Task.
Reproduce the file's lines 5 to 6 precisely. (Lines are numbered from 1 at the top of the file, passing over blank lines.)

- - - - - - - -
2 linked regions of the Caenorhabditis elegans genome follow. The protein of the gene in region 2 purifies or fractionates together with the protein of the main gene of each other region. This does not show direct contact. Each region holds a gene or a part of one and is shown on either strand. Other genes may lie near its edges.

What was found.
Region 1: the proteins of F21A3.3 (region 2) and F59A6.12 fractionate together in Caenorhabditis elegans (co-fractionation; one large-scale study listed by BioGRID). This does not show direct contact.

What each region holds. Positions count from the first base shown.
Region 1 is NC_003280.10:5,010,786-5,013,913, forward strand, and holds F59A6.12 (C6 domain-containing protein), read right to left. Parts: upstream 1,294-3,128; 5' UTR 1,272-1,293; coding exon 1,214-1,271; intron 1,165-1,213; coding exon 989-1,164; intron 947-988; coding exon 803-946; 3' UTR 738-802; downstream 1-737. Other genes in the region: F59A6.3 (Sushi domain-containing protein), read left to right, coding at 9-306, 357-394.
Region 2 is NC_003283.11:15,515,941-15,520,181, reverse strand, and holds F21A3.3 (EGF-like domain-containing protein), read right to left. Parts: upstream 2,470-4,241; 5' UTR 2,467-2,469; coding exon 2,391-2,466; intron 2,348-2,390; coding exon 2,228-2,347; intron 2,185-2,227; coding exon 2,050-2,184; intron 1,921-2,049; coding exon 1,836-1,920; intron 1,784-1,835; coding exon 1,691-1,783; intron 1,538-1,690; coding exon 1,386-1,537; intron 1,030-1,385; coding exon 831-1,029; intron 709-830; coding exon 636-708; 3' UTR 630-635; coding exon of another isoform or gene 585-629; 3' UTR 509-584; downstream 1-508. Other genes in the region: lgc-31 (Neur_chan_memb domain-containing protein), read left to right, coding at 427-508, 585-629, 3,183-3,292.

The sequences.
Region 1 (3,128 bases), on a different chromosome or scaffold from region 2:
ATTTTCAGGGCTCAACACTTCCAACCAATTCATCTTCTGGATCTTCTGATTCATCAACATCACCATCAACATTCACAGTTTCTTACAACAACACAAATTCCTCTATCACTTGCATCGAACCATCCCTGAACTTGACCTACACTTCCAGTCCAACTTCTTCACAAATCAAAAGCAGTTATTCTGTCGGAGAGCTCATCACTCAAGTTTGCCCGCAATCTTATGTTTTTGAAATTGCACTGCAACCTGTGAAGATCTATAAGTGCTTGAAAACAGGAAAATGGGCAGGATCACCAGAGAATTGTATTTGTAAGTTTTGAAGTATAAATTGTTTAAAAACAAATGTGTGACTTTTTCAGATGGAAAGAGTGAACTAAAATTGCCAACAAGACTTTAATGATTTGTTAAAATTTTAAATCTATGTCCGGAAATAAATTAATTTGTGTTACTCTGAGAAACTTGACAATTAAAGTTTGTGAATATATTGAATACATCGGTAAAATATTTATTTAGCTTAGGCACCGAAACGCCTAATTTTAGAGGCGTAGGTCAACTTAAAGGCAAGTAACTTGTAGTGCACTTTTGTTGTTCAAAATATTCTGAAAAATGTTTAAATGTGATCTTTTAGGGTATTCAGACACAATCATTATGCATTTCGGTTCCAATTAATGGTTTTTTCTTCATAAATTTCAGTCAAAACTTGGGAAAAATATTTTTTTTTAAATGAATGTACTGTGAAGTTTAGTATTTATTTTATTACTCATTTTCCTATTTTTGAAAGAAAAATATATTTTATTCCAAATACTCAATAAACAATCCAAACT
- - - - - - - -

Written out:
Region 1 is NC_003280.10:5,010,786-5,013,913, forward strand, and holds F59A6.12 (C6 domain-containing protein), read right to left. Parts: upstream 1,294-3,128; 5' UTR 1,272-1,293; coding exon 1,214-1,271; intron 1,165-1,213; coding exon 989-1,164; intron 947-988; coding exon 803-946; 3' UTR 738-802; downstream 1-737. Other genes in the region: F59A6.3 (Sushi domain-containing protein), read left to right, coding at 9-306, 357-394.
Region 2 is NC_003283.11:15,515,941-15,520,181, reverse strand, and holds F21A3.3 (EGF-like domain-containing protein), read right to left. Parts: upstream 2,470-4,241; 5' UTR 2,467-2,469; coding exon 2,391-2,466; intron 2,348-2,390; coding exon 2,228-2,347; intron 2,185-2,227; coding exon 2,050-2,184; intron 1,921-2,049; coding exon 1,836-1,920; intron 1,784-1,835; coding exon 1,691-1,783; intron 1,538-1,690; coding exon 1,386-1,537; intron 1,030-1,385; coding exon 831-1,029; intron 709-830; coding exon 636-708; 3' UTR 630-635; coding exon of another isoform or gene 585-629; 3' UTR 509-584; downstream 1-508. Other genes in the region: lgc-31 (Neur_chan_memb domain-containing protein), read left to right, coding at 427-508, 585-629, 3,183-3,292.